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New Feature: Interviews With EFL Teachers In “Hot Spots” Around The World — First Up: Japan

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For the past two years I have had, and will continue to have, an Interview Of The Month with a person in the education world who I wanted to learn more about and whom I thought readers might be interested in.

A little while ago, though, I had an idea for a new regular interview series. There are always lots of “hot spots” around the world — places where there are natural disasters, political upheavals, etc. And English teachers can be found in most of those places. Why not, I thought to myself, take advantage of this kind of international network and do short, timely, interviews with these teachers?

I’m kicking-off this series of “hot spot” interviews with Barbara Hoskins Sakamoto in Japan. Two additional teachers in Japan with unique perspectives will also be contributing their thoughts in future interviews, as well as English teachers from countries experiencing revolutions in the Middle East.

I know English teachers from many parts of the world read this blog. If you are in a place that is a “hot spot” now, or in the future, and you feel safe participating in an interview, please contact me. These short interviews can also be anonymous if necessary for safety purposes.

Now, here’s my interview with Barbara:

Can you say a little about yourself — how long you’ve been in Japan, what and where do you teach, why you decided to teach English and why you came to Japan? And, of course, tell us about your blog!

I’m an English teacher in Kyushu, Japan. I started out as a high school English teacher in the US, and came to Japan in 1985 after getting my MA in TESOL. I thought I would stay for a couple of years in order to pay off student loans, and have been splitting my time between the US and Japan ever since.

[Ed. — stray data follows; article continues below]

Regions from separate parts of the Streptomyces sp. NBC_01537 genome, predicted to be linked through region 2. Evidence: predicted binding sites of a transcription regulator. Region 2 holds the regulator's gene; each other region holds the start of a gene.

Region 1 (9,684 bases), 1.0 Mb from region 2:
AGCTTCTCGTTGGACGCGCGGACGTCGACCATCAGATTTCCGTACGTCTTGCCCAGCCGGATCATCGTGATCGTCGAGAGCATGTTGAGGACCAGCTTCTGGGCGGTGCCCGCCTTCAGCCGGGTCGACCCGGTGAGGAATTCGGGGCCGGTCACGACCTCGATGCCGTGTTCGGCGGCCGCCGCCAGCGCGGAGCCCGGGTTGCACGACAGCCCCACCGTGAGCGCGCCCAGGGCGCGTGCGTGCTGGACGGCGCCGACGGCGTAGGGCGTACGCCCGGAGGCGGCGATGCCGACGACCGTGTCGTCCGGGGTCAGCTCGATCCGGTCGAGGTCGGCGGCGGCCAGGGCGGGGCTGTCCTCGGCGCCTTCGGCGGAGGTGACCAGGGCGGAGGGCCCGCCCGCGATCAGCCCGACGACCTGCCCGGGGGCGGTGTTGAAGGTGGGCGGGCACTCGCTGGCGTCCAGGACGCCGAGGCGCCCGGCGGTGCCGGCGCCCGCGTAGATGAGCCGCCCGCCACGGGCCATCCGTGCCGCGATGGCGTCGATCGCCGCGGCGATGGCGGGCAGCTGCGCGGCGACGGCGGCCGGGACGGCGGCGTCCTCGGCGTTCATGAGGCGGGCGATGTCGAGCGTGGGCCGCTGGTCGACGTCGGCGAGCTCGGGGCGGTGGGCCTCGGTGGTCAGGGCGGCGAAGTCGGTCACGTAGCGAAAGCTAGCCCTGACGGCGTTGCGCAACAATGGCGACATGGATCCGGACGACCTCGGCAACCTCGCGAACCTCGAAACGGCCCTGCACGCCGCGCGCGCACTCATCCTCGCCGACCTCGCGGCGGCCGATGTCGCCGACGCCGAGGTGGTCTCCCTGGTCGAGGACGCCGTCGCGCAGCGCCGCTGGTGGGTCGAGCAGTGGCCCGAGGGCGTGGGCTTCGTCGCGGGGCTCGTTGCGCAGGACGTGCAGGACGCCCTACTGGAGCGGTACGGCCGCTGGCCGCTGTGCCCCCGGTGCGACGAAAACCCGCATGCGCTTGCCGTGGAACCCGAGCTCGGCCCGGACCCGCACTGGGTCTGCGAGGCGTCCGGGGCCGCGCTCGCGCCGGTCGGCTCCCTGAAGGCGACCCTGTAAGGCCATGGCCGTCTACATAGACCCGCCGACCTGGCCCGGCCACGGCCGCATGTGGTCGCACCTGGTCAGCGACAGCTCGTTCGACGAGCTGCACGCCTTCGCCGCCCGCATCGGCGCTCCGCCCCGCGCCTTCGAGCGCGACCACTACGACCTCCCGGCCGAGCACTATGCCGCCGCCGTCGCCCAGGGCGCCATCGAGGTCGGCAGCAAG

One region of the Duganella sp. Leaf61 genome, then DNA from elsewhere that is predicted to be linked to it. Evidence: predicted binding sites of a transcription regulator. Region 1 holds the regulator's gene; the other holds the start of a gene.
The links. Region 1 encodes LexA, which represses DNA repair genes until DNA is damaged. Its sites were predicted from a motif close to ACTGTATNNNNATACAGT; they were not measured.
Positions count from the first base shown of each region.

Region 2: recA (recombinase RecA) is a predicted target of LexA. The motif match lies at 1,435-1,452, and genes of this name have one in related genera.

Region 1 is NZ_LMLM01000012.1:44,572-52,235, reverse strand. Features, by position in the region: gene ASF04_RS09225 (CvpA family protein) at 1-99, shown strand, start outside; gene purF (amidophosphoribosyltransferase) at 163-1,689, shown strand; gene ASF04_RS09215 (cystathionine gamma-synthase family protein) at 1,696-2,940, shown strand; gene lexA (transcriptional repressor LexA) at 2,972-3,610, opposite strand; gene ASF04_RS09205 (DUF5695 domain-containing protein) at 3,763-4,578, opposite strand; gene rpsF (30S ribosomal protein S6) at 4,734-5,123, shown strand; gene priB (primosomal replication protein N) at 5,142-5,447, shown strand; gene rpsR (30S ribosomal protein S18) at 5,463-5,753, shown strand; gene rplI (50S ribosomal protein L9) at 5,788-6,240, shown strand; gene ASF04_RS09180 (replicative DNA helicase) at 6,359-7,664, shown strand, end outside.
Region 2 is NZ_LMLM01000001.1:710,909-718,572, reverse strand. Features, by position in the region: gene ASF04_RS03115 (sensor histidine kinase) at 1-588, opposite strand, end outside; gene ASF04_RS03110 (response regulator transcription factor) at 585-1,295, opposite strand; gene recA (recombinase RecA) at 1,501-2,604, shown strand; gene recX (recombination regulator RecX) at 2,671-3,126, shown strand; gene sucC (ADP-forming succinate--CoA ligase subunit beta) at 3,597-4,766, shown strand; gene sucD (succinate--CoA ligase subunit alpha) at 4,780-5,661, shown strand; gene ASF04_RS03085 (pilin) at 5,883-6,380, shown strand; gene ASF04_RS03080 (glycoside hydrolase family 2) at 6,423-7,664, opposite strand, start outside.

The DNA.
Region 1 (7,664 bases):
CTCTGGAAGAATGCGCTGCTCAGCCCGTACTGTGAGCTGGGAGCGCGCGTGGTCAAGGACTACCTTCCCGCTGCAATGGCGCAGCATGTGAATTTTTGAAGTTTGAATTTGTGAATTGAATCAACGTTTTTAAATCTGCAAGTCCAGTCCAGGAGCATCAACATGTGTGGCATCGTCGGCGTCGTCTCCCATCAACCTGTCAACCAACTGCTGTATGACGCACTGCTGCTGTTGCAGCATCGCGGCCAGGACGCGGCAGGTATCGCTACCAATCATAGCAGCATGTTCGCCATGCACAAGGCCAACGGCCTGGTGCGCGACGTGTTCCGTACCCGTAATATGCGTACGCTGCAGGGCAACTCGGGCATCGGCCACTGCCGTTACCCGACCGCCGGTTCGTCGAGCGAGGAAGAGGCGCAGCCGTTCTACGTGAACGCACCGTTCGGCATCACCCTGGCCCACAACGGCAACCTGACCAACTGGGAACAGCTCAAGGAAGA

My first job in Japan was in Sendai (where the earthquake hit) and I was there at the beginning of February to do a teacher training workshop with Oxford University Press. It was very strange to see places I had so recently visited during and after the quake and tsunami. In addition to teaching and teacher training, I write. I’m a co-author of Let’s Go (a series for young learners of English). I have a collaborative blog for teachers of English called Teaching Village.

Where were you when the quake hit? How close are you to the epicenter, the tsunami and the damaged nuclear plants? How did the quake feel?  And what was your immediate reaction and feeling, as well as the reactions from your neighbors?  And how has it affected you life since that time?

I would not have noticed that there was a quake if I hadn’t been looking at Twitter. Kitakyushu (where I live) is over 1000 kilometers from Sendai and nearly the same distance from Fukushima, and didn’t shake at all. While we had tsunami warnings, and the tide did rise, it was minimal. Almost immediately after seeing mentions of the quake on Twitter and Facebook, there was live TV coverage of the tsunami. It was surreal to watch the destruction of a place I know well, all happening just about 2 hours away by plane.

The immediate reaction here was to turn to Facebook since that’s where people first reported that they were okay. Landlines didn’t work, but people were able to access the internet on mobile phones. Friends in Tokyo talked about their 2-10 hour treks home to the suburbs (when trains stopped). Then people began more actively tracking down other friends who hadn’t checked in. The strong aftershocks have made everyone quite weary. Most of the aftershocks would be considered decent sized earthquakes on their own if they weren’t following a 9.0 initial quake. There have been well over 600 quakes and aftershocks in little more than a week. None of them have been felt in far western Japan, which adds to the surreal feeling we have here.